Since Michael Erard's article in the Texas Observer came out about 10 days ago, SC has largely refrained from comments on the notes left here. The article was picked up by Kos, and between the two sites, traffic picked up hard for a few days. Rather than respond to the comments on an ad hoc basis, your host decided to wait until traffic died down, and then collect his responses in one place, much like is done in regular magazines after a controversial article is published. Since traffic is very definitely back to typical levels now, it's time to close the book (at least for the moment).
First, we'll address the comments which have popped up on Kos' website:
While I perhaps should have addressed this comment by joining the discussion directly, I have no real desire to get into a flame war with people who can't be bothered to fact check. The obnoxious quote:
What I found amusing was the shot that guy took at Lakoff. He just had to call him an out of touch elitist. Why, where could that attack have come from? As if Lakoff doesn't know that not everybody thinks of the earth as a Goddess. (I wonder if he really said that anyway.)
I'm glad that this guy and Luntz are the best they can come up with on the other side. It doesn't matter how "in touch" Lakoff is anyway. We can all test his ideas and make use of them. We can improve on them where necessary, too. His work will launch many others.
I was perhaps a bit saltier than desirable in the comments that Mr. Erard ended up printing, but the writer clearly didn't care to actually read my original piece, where the "Earth as Goddess" line is clearly footnoted, along with a myriad of other "nature worship" metaphors. Nor did I actually say "out of touch elitist", a statement which reveals that the writer is as sensitive to certain standard conservative tropes about liberals as some conservatives are about liberal talking points. To the extent this could be extracted from my remark -- "Lakoff’s problem, and this is one area where Frank Luntz just by virtue of his job has a real advantage…is that he doesn’t see enough ordinary people and discuss these things." -- it clearly is attributed to job descriptions and not political positions.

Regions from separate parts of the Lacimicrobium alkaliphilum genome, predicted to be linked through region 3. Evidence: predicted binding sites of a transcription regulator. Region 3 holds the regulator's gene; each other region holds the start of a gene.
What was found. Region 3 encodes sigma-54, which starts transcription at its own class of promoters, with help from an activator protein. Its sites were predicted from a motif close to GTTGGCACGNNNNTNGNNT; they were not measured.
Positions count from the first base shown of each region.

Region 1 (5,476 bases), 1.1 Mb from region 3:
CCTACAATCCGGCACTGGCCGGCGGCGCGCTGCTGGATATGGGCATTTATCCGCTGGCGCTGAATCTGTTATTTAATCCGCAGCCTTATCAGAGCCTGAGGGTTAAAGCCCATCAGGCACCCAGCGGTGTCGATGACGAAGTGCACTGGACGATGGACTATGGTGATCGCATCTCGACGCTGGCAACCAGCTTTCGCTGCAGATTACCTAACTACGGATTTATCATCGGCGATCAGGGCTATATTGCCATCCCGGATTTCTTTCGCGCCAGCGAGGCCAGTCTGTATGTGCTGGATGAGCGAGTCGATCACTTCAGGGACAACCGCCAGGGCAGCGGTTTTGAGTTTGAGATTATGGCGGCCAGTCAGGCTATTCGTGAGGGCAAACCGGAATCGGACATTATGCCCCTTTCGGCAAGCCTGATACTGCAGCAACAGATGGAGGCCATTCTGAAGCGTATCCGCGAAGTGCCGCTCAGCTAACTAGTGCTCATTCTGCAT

But there's another point made here that recurs in the comments I've gotten -- "it doesn't matter how 'in touch' Lakoff is anyway". I cannot stress enough a point all sides ignore at their own peril -- genuine swing voters don't agree with them. Not with Lakoff, not with Luntz, not with your host. In this vein, SC encourages readers to examine a posting by Rachel Shallit on the subject of a grotesquely hateful comment that she received. The commenter calls her "small-minded" and a "fundamentalist", two adjectives which any reader of Rachel's would be highly unlikely to apply to her. It's clear enough that the person who left the comment is full of hatred towards Christians; such speech is unlikely to appeal to other people who do not share that hatred. If George Lakoff proposes rhetorical figures based purely on his own likes/dislikes/pet peeves, he can only blame himself for the results. Lakoff himself gives numerous indications in his writing that he understands this point, even if he fails to act on it. Kos' commenter gets this, too -- Lakoff's ideas will have to be "tested" and "improved on" -- but it gives him emotional satisfaction to deny this sort of criticism when it comes from the wrong sources. C'est la vie.
Another commenter at Kos' site comments that:
Justin Busch is right in criticizing Lakoff as not the most deft of "framers."
Fair enough restatement of my point, and I appreciate the fact that it was said in a non-insulting manner.
Finally, a third commenter at Daily Kos doesn't say what she thought of me, but I provide her comment for the benefit of interested parties:
In the meantime, there's a lengthy conservative critique of Lakoff linked by the wonderful, brilliant blogger LanguageHat.
So now we'll turn to what's been said here. One writer going by "Thucydides Jr." argues that:
[y]ou must realize that some data, for either side, is not trustworthy. Both sides have "data" that is not as independent as one might like in a thorough debate of critical issues.